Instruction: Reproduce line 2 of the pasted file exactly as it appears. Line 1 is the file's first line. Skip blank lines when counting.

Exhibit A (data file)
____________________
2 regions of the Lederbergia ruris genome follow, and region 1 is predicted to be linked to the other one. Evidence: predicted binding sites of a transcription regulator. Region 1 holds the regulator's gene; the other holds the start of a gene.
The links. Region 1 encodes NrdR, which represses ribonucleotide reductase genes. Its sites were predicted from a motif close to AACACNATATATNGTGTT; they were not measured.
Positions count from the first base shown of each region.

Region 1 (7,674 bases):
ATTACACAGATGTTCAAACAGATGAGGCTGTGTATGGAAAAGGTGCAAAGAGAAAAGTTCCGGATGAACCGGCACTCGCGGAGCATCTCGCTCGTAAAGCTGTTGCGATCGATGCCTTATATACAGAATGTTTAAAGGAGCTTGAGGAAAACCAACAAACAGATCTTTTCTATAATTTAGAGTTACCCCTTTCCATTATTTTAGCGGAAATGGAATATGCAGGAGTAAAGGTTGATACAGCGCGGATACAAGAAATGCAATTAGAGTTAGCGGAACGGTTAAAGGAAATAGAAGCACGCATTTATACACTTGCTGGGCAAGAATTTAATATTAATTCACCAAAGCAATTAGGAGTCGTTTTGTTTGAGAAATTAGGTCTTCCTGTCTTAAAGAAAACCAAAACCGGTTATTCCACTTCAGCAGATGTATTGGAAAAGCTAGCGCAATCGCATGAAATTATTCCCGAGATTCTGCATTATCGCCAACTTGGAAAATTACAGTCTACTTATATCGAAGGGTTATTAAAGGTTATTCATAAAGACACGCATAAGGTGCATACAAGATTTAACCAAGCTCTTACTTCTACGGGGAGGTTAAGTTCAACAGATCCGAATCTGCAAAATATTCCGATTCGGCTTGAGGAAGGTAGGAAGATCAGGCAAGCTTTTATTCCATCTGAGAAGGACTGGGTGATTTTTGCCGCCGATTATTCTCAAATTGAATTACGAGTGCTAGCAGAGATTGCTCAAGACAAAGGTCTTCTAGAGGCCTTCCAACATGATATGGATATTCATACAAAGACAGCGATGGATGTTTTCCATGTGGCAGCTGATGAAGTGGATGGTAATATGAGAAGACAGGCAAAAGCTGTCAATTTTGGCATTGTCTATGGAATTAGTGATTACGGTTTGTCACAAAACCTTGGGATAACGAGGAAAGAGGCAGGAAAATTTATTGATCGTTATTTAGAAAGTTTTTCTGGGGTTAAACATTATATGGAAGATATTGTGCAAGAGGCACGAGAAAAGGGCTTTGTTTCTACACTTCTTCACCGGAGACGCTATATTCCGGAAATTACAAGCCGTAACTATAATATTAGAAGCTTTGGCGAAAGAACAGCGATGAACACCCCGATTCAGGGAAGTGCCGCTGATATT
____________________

The links. Region 1 encodes NrdR, which represses ribonucleotide reductase genes. Its sites were predicted from a motif close to AACACNATATATNGTGTT; they were not measured.